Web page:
Broad Coalition of Stakeholders Line Up In Support Of NSA Reform Ahead Of Key Senate Vote Next Week

WASHINGTON (Friday, November 14, 2014) – Privacy advocates, technology leaders, and reformers from across the political spectrum are urging the Senate to take up and pass the USA FREEDOM Act of 2014 next week.  Senators are expected to vote on a procedural motion Tuesday on the bipartisan legislation.

Senate Judiciary Committee Chairman Patrick Leahy (D-Vt.), the author of the bipartisan bill to end the government’s dragnet collection of phone records, is urging Senators to act ahead of next year when key provisions in the USA PATRIOT Act are set to expire.

“I thank the Majority Leader for bringing this legislation to the floor next week.  Section 215 of the USA PATRIOT Act expires on June 1, and our intelligence officials are asking for operational certainty.  Likewise, the American people are asking us to protect their privacy,” Leahy said.  “It is time to show the American people that Congress is about more than talking points, sound bites, and the next campaign.  It is time to get back to work, and to pass the USA FREEDOM Act.”

Leahy introduced the USA FREEDOM Act of 2014 in July with bipartisan cosponsors including Senators Mike Lee (R-Utah), Dean Heller (R-Nev.), Dick Durbin (D-Ill.), Al Franken (D-Minn.), Richard Blumenthal (D-Conn.), and Ted Cruz (R-Texas).  Leahy has also worked closely with Congressman Jim Sensenbrenner (R-Wis.), who earlier this week said “There is no excuse not to pass this fundamental piece of legislation during the lame duck.”

An outline of the USA FREEDOM Act of 2014 can be found here, and text of legislation can be found online.  A list of supporters of the legislation can also be found online.

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Bipartisan Stakeholders Agree: The Time Is NOW for the USA FREEDOM Act of 2014

“Senators should approve the bill and send it to the House before the 113th Congress passes into history.”

Los Angeles Times (editorial, November 14)

  • “The Reform Government Surveillance coalition applauds the Senate for taking up the USA Freedom Act, which will help restore trust in the Internet by ending the government’s bulk Internet metadata collection and increasing transparency around U.S. surveillance practices.” Reform Government Surveillance Coalition (statement)
  • “Americans want meaningful reform to protect the Fourth Amendment, and it’s time for Congress to take clear action without watering down key protections in this bill.” FreedomWorks (blog post)


  • “This bill would begin to restore that trust and strengthen not only our privacy but our security. There is no reason to continue a program that vacuums up the data of innocent Americans without any proven counterterrorism benefit.” Brennan Center for Justice (release)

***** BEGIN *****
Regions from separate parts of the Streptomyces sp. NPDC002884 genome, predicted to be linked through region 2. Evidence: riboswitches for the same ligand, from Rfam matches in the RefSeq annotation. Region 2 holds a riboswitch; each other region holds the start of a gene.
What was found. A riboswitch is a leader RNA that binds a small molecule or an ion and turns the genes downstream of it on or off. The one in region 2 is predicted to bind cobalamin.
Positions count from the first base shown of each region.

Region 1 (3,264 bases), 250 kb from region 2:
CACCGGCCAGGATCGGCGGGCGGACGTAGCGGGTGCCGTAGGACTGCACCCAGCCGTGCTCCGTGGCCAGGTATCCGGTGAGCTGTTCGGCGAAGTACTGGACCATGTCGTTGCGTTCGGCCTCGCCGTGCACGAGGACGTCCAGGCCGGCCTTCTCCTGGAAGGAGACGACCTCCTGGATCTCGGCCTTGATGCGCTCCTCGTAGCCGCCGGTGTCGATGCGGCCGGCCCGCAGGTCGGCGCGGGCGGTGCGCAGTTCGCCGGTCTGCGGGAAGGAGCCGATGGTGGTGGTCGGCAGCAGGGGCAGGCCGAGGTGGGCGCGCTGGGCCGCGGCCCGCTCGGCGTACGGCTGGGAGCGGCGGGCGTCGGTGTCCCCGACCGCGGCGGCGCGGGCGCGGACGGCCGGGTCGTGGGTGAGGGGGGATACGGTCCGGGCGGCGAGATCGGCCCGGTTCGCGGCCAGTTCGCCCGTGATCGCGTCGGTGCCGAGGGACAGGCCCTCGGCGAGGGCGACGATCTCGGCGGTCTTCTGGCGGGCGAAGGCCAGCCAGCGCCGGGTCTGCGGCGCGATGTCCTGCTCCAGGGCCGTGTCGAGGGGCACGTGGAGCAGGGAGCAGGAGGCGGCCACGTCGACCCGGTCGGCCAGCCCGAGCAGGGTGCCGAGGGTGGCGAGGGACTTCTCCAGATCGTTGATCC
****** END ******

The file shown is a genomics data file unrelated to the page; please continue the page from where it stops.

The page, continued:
• “Our surveillance programs must be reformed to restore the public’s trust that personal privacy concerns are properly balanced with national security interests. The USA Freedom Act does this by ending bulk collection of telephone and Internet metadata, improving transparency and allowing for greater oversight when government requests access to personal data for national security purposes. We strongly urge Senators to act now to pass this important legislation.” BSA | The Software Alliance (release)
  • “There are few remaining legislative days left to allow a vote on the bill so that it can become law. Failure to move the bill in the lame duck session will leave some tough questions for the new Senate to deal with in 2015.” ACLU (blog post)


  • “We need strong and decisive reforms of the nation’s intelligence gathering programs to restore trust in American companies and preserve our national competitiveness.”  Consumer Electronics Association (release)
  • “The U.S. surveillance revelations are having a corrosive impact on the public’s trust in our government and on perceptions of the independence of U.S. technology companies. The choice couldn’t be more clear and we strongly urge the Senate to seize this opportunity and pass surveillance reform without further delay.”  Information Technology Industry Council (release)


  • “The Internet Association is pleased with the Senate’s decision to vote on the USA Freedom Act, which aims to end government’s bulk Internet metadata collection and increase transparency around government’s surveillance practices. Passage of this important legislation will strengthen Internet users’ trust and ensure their confidence in the Internet.” The Internet Association (release)


  • “The USA FREEDOM Act is a good first step towards successful surveillance reform. It will limit the NSA's program collecting Americans' calling records, introduce a special advocate into the secretive court overseeing the spying, and introduce much needed transparency requirements…EFF urges the Senate to pass the bill without any amendments that will weaken it.” Electronic Frontier Foundation (statement)


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